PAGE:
Live Blog - 19 April 2020
19 April 2020

Our live blog on the coronavirus pandemic and its impact on the world is on every day from 1200-1600 Central European Summer Time (equivalent to 1400-1800 in Tbilisi and Dubai).

This blog is compiled by our team of journalists and researchers based in The Hague in the Netherlands and in Tbilisi, Georgia, working with partners and associates in a number of different countries. You can also follow us on twitter @commonspaceEU. We are happy to hear from you wherever you are. Please send us your comments, stories and suggestions by email to

This live blog has been running daily since 19 March. You can read earlier blogs here



Sunday, 19 April 2020

1600 CEST (18.00 Tbilisi/Dubai)

We are now pausing this blog for today. We will be back tomorrow Monday at 12 noon CEST equivalent to 14.00 hours in Tbilisi and Dubai.

Till then from our team in The Hague in the Netherlands and in Tbilisi Georgia, a good evening

Stay Safe! Stay Healthy! Stay Happy!

1555 CEST (1755 Tbilisi/Dubai)

We wish those of you who are celebrating Easter this Sunday, a very Happy Easter



1545 CEST (1745 Tbilsi/Dubai)

Our last update is from  Belgium, where the capital of Europe is situated and where the number of deaths from coronavirus is now higher than those recorded in China and in Iran

This, from our colleaguy Maximiliaan van Lange


The Belgian Federal Public Health Service reported on Sunday (19 April) that the number of patients with Covid-19 in Intensive Care fell by 38 to 1,081 patients. In the past 24 hours, 230 deaths have been reported in Belgium as a result of Covid-19.

In Belgium, reports are sometimes communicated to the Belgian authorities with a delay, which means that the actual number of deaths may be higher, and the figures do not necessarily say anything about the last 24 hours. A total of 5,683 people died from Covid-19 in the country. The government insists it is more transparent in reporting cases and deaths in the country than others.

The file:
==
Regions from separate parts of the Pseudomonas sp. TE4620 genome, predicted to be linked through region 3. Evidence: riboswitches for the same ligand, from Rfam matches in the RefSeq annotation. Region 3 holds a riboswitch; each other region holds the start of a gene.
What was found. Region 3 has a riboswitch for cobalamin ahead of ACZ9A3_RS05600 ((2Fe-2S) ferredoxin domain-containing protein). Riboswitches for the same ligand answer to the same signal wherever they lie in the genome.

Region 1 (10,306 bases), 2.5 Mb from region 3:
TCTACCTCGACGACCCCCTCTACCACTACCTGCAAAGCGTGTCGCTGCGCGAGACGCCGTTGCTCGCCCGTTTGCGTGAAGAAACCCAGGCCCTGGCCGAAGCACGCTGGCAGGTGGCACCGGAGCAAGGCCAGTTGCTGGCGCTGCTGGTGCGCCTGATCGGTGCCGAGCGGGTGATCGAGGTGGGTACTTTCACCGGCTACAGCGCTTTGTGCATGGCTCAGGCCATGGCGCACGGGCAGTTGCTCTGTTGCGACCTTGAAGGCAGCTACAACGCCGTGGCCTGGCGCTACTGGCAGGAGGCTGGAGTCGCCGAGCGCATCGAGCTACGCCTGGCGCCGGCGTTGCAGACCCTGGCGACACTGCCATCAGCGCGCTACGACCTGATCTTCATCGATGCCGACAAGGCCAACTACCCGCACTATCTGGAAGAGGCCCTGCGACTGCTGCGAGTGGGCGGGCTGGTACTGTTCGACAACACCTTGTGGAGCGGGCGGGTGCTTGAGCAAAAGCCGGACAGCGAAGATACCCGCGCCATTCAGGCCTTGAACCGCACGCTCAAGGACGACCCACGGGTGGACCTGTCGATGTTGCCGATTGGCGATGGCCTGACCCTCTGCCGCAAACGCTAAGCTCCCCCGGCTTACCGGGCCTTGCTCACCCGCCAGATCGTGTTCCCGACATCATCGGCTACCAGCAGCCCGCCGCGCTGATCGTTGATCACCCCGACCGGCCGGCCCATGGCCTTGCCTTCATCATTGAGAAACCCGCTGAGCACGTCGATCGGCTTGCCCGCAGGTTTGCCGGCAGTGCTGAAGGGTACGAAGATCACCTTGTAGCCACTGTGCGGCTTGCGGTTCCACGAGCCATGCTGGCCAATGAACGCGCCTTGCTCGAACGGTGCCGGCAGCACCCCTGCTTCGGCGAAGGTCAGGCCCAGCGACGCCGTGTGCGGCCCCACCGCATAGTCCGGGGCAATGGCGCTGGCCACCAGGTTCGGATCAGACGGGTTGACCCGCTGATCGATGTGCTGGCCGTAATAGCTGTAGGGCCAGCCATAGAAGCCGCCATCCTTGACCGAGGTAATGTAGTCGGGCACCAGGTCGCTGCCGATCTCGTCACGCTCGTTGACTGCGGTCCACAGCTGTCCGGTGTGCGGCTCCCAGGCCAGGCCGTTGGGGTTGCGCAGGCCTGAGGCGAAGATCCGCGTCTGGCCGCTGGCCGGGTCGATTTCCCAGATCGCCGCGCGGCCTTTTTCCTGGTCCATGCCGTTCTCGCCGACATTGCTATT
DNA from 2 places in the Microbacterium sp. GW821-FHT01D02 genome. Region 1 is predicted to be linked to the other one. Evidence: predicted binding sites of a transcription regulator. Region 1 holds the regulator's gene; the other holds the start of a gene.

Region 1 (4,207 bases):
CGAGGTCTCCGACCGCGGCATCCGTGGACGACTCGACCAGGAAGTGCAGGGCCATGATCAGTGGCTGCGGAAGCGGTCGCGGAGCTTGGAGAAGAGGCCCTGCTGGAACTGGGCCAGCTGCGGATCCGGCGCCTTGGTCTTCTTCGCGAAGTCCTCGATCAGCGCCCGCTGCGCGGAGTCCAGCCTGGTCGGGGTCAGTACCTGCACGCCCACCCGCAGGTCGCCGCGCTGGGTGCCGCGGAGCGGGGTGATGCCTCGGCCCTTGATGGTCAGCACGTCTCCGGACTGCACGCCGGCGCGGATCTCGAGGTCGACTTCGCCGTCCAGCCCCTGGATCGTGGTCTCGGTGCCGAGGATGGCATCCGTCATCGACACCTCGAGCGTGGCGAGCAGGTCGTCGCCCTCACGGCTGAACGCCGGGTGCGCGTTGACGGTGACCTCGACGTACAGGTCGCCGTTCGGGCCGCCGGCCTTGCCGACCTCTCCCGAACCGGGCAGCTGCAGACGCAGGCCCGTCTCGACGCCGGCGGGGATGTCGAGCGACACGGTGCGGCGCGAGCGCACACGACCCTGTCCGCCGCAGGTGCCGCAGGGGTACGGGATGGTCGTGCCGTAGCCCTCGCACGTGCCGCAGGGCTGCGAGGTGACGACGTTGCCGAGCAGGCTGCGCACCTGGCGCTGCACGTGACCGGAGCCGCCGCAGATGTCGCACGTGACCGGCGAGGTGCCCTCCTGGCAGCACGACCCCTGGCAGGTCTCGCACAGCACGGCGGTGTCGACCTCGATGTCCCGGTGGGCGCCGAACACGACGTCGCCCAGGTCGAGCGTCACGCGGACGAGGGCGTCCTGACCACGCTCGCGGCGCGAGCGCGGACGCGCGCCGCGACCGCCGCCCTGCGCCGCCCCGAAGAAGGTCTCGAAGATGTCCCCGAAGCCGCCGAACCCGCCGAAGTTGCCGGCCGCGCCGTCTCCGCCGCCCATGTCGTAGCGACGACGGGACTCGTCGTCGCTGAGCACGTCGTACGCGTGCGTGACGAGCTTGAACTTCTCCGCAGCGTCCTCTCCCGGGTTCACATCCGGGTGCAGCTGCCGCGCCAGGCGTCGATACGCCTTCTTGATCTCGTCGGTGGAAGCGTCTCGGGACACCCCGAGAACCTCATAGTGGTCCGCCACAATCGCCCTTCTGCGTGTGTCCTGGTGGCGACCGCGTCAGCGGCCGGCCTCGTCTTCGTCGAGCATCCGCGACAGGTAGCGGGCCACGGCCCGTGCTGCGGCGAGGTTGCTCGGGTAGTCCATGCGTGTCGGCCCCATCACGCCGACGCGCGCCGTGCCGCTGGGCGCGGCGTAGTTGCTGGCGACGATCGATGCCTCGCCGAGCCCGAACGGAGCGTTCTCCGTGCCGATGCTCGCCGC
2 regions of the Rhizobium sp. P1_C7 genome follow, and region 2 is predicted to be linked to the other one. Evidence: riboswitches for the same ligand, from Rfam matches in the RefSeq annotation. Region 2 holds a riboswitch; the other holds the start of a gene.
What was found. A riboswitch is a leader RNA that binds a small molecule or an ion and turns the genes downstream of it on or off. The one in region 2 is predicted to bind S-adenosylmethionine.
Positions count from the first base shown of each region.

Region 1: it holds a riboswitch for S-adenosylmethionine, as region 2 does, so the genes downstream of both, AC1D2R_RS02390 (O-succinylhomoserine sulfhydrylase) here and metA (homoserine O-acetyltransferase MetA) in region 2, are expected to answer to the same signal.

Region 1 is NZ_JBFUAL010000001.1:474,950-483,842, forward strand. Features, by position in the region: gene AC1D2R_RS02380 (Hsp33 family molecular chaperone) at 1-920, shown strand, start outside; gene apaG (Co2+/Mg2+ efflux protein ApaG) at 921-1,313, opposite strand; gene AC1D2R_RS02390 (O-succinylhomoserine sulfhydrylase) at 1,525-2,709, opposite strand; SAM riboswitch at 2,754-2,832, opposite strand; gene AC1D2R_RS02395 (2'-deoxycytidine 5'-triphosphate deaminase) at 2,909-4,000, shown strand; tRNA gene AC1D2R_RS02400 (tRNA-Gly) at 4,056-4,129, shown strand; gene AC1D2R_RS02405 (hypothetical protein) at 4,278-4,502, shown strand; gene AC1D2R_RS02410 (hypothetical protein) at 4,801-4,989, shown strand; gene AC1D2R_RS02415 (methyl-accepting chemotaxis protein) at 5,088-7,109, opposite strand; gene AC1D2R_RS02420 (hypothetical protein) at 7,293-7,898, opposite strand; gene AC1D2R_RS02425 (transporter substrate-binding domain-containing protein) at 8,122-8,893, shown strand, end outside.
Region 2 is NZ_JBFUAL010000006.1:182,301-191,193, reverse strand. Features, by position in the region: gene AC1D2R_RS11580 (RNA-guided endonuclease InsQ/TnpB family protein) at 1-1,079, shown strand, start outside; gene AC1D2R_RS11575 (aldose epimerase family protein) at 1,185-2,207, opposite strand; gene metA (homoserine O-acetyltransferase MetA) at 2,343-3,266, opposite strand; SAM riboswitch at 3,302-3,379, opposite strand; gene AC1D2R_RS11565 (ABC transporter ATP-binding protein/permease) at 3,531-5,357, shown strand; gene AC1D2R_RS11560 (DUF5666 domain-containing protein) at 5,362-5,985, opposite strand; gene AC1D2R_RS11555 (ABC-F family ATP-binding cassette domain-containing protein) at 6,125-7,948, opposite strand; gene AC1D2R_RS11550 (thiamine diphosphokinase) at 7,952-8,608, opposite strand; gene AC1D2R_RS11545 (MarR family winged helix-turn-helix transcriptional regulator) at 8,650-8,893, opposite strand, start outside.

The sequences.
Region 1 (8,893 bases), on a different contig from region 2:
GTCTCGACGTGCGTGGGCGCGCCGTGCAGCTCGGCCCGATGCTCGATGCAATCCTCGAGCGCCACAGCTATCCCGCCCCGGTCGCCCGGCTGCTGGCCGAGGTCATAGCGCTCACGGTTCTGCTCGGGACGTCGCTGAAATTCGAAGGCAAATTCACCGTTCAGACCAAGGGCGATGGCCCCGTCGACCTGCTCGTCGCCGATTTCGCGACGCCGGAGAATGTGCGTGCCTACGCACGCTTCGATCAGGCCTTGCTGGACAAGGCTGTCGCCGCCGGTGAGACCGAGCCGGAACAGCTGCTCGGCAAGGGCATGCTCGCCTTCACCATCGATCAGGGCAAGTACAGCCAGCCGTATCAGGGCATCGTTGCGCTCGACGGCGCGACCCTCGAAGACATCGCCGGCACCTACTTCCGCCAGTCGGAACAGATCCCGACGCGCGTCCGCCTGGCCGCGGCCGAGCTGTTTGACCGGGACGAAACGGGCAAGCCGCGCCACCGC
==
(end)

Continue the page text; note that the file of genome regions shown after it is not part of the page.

1530 CEST (1730 Tbilisi/Dubai)

   Amazing, unique, Istanbul

Look at it whichever way you like, Istanbul remains one of the world's most amazing cities.

The Bosphorus, the history, the Churches, the Mosques, the Kebab shops (and these days the shoping malls)  - they make it so very special. But most of all it is the people. And today Istanbul is empty as this very dramatic video by BBC shows. Istanbul without people - still beautiful, but....

watch it here


1500 CEST (1700 Tbilisi/Dubai)

Another update from Noman, this time from Lebanon


Lebanese Health Minister, Hamad Hasan, says the country will begin mass #COVID19 testing next week with the capacity of 1500 tests per day which will include random testing.

"The results today are good, and we are proceeding according to the plan and taking great care so that there is no excessive optimism," the Minister said.

Last week, the government allocated $797 million to cover the costs of the coronavirus outbreak.

The Pandemic has worsened the country's economic, financial and social crises. Lebanon has confirmed 673 coronavirus infections, 21 deaths and 99 recoveries.




1430 CEST (1630 Tbilisi /Dubai)

We now have some updates from across the South Caucasus collated by Noman Ahmed of the commonspace research team


The Cabinet has extended the special quarantine regime until May 4. The Cabinet, however, says that as the situation becomes under control, some restrictions can be eased.

Supplies and quarantine zones are established all over the country. Social measures were also enacted to help the Labor force yesterday.



De facto acting president of Abkhazia Valeriy Bganba, declared that a state of emergency with a curfew has been extended in Abkhazia until May. However, some regulations were relaxed. The authorities will allow agricultural markets to function for three days in a week starting from tomorrow.


1350 CEST (1550 Tbilisi/Dubai)